“These are the proverbs of Solomon, David’s son, king of Israel. Their purpose is to teach people wisdom and discipline, to help them understand the insights of the wise.”
– Proverbs 1:1-2 [NLT]
What is the purpose of the proverbs of Solomon, King of Israel? Are they iron-clad promises or probabilities?
Proverbs is a book of wisdom or insights that, if you apply them, you will usually receive the desired results, but not always. When I hear a Proverb taught as a promise, I shudder. Someone is going to be disappointed.
Proverb 22:4 [NLT] suggests that having true humility and fear of the Lord will lead to riches, honor, and long life. Does that mean if we walk in humility and fear of the Lord, we will be wealthy? It means that if you exhibit these characteristics, you will be faithful in what you do, and God will generally bless you, but will it always be financial?
What about the Church in Macedonia, praised by Paul in I Corinthians 8 for their generosity when experiencing deep poverty? Did they not get the memo that they were supposed to be prosperous? There was no memo because the result of humility and the fear of the Lord varies according to the circumstances, or the people involved. It is a probability, not a promise.
What about a long life? Of course, if you look at your body as the temple of the Holy Spirit, you are not going to abuse it, and you will probably live longer, but even with righteous living, longevity is not a given. Most of the Disciples’ lives were all shortened by martyrdom. We often interpret Scripture according to what we humans want it to mean.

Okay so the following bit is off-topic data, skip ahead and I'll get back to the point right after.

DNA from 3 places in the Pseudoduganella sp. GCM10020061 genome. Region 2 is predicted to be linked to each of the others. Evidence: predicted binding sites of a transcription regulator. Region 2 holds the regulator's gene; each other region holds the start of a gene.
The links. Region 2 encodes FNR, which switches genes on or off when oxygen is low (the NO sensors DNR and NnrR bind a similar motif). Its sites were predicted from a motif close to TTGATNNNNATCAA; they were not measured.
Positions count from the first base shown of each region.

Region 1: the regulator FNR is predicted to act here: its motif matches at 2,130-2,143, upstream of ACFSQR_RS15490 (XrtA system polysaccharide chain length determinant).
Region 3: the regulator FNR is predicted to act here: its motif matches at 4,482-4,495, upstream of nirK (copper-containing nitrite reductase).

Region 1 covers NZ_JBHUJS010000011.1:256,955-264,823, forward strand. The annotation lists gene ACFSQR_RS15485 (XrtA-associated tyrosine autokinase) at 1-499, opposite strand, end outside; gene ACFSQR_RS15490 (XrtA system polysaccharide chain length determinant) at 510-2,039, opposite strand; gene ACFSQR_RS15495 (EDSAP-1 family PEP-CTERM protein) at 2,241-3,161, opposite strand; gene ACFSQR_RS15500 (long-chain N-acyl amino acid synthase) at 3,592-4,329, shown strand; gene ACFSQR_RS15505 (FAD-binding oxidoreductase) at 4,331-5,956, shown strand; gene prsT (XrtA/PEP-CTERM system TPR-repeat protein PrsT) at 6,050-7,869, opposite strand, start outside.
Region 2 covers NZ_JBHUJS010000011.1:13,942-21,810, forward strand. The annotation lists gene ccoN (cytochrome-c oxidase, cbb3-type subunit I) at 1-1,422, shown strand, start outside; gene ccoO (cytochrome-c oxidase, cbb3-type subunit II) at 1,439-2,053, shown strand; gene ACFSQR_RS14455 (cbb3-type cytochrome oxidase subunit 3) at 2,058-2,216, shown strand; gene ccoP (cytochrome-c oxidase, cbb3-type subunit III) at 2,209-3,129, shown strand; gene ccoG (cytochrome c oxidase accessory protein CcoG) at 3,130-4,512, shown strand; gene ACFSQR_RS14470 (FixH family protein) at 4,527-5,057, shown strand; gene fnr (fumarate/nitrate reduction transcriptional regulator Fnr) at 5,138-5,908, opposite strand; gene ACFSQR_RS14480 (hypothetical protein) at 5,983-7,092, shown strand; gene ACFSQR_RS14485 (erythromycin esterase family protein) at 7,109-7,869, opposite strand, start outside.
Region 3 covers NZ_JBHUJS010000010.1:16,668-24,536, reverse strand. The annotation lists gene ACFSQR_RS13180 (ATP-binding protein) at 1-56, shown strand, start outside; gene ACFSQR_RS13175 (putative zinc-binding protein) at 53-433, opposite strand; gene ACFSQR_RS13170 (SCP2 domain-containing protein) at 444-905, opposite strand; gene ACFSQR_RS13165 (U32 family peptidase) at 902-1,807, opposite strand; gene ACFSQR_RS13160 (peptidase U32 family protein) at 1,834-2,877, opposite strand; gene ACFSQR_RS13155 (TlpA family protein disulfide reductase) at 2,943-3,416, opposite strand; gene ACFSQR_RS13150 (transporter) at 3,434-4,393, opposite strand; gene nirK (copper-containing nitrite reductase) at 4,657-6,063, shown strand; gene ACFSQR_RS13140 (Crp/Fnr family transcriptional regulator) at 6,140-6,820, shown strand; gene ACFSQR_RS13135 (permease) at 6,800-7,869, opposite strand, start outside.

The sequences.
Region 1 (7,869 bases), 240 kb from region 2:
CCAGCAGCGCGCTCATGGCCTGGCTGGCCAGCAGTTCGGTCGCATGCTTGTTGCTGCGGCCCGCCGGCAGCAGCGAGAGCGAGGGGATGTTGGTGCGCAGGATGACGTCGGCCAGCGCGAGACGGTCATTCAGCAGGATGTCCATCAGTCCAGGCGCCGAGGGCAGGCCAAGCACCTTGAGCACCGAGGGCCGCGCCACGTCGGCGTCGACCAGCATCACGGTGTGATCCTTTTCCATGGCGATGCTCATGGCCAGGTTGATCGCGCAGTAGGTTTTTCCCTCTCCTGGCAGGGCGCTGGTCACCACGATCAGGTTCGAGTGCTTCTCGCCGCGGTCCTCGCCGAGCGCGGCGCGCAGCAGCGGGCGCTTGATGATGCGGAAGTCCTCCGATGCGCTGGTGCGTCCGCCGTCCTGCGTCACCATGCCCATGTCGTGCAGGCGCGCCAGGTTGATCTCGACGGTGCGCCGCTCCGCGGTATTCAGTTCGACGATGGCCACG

The Bible always interprets itself. We compare Scripture with Scripture. Suppose you have two portions of the Bible
that are seemingly contradictory; if this happens, we have misinterpreted at least one of them, and possibly both. For instance, if Proverbs 22:4 means we should all be rich, then how do you reconcile that with the Bible’s description of faithful believers in Macedonia who were very poor?
Sometimes there is an inverse relationship between our material wealth and the health of our souls. We often equate
spiritual blessing with financial provision in the western world; accurate sometimes, but not always. Think about the Church in Smyrna in Revelation 2, which John characterized as having experienced financial hardship but possessing rich spiritual blessings.
Interpret the Proverbs as instructions in wisdom, not absolute promises, or you will end up disappointed and in
contradiction to the whole counsel of God.